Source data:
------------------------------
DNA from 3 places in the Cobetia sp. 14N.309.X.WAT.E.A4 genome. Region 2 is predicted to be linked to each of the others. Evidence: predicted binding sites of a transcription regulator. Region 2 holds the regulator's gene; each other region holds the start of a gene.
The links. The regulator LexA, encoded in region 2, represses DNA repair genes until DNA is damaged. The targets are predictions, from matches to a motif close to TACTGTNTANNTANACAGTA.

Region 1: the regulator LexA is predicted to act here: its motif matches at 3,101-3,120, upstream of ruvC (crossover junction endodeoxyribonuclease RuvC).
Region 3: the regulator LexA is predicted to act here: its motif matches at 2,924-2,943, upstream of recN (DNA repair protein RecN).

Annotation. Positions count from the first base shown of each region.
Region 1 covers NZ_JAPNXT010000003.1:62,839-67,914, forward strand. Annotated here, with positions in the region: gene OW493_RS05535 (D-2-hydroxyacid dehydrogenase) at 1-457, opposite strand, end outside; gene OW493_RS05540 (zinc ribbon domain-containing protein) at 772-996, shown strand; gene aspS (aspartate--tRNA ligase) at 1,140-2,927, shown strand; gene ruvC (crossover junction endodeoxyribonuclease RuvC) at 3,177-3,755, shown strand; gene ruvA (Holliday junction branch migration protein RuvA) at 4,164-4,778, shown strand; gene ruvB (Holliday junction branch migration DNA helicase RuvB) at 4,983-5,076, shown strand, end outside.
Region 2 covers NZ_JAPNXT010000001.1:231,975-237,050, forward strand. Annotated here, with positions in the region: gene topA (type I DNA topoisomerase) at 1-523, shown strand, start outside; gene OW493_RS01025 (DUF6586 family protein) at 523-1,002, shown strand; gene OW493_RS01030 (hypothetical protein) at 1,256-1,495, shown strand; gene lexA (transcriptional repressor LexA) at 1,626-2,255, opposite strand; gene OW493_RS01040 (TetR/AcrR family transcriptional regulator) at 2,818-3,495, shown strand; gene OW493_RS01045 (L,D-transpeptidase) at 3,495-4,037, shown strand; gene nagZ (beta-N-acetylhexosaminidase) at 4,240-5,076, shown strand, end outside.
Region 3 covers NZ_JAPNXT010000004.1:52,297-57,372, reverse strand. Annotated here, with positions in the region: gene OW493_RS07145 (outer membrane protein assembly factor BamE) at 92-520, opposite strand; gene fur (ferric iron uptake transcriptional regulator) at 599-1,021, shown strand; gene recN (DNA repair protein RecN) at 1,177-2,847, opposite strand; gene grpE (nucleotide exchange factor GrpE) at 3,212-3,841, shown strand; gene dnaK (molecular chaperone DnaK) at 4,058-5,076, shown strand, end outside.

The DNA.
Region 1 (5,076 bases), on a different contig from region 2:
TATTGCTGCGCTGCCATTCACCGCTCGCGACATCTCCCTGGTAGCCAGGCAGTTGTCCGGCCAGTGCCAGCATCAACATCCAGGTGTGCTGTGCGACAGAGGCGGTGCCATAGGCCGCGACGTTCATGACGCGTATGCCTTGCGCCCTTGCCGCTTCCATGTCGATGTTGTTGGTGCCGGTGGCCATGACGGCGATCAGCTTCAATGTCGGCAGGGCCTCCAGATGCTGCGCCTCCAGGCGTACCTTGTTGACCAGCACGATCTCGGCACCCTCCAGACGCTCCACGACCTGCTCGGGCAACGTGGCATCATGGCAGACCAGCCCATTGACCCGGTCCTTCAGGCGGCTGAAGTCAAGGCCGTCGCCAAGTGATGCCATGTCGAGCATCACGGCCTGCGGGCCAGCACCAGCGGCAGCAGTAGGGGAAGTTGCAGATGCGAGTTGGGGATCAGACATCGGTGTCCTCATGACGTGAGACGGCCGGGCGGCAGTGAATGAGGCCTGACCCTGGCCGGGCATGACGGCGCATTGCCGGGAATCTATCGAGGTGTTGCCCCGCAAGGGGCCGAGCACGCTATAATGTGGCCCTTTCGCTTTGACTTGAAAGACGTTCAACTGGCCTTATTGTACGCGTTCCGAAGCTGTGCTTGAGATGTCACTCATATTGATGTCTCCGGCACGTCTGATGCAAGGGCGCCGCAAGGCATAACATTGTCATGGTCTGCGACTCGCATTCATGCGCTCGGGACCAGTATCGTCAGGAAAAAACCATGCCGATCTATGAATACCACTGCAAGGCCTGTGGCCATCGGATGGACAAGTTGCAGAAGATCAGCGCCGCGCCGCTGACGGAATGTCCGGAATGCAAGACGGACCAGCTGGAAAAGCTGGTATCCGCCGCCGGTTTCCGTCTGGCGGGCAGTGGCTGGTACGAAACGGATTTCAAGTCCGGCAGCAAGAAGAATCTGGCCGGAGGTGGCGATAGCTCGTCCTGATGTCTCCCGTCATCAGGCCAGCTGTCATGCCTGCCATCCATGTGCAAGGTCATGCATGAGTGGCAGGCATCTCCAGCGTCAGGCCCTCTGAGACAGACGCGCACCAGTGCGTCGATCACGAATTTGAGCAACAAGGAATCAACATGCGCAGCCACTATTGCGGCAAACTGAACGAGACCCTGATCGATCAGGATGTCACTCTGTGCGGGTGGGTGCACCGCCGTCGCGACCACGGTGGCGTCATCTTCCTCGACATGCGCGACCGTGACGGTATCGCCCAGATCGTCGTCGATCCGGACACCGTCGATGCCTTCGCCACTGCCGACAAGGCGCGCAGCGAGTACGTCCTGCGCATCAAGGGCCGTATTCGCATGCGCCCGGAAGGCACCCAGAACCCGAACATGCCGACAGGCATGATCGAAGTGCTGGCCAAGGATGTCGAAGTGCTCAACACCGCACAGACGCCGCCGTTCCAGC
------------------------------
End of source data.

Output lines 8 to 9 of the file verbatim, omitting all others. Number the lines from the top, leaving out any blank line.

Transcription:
Region 3 covers NZ_JAPNXT010000004.1:52,297-57,372, reverse strand. Annotated here, with positions in the region: gene OW493_RS07145 (outer membrane protein assembly factor BamE) at 92-520, opposite strand; gene fur (ferric iron uptake transcriptional regulator) at 599-1,021, shown strand; gene recN (DNA repair protein RecN) at 1,177-2,847, opposite strand; gene grpE (nucleotide exchange factor GrpE) at 3,212-3,841, shown strand; gene dnaK (molecular chaperone DnaK) at 4,058-5,076, shown strand, end outside.

The DNA.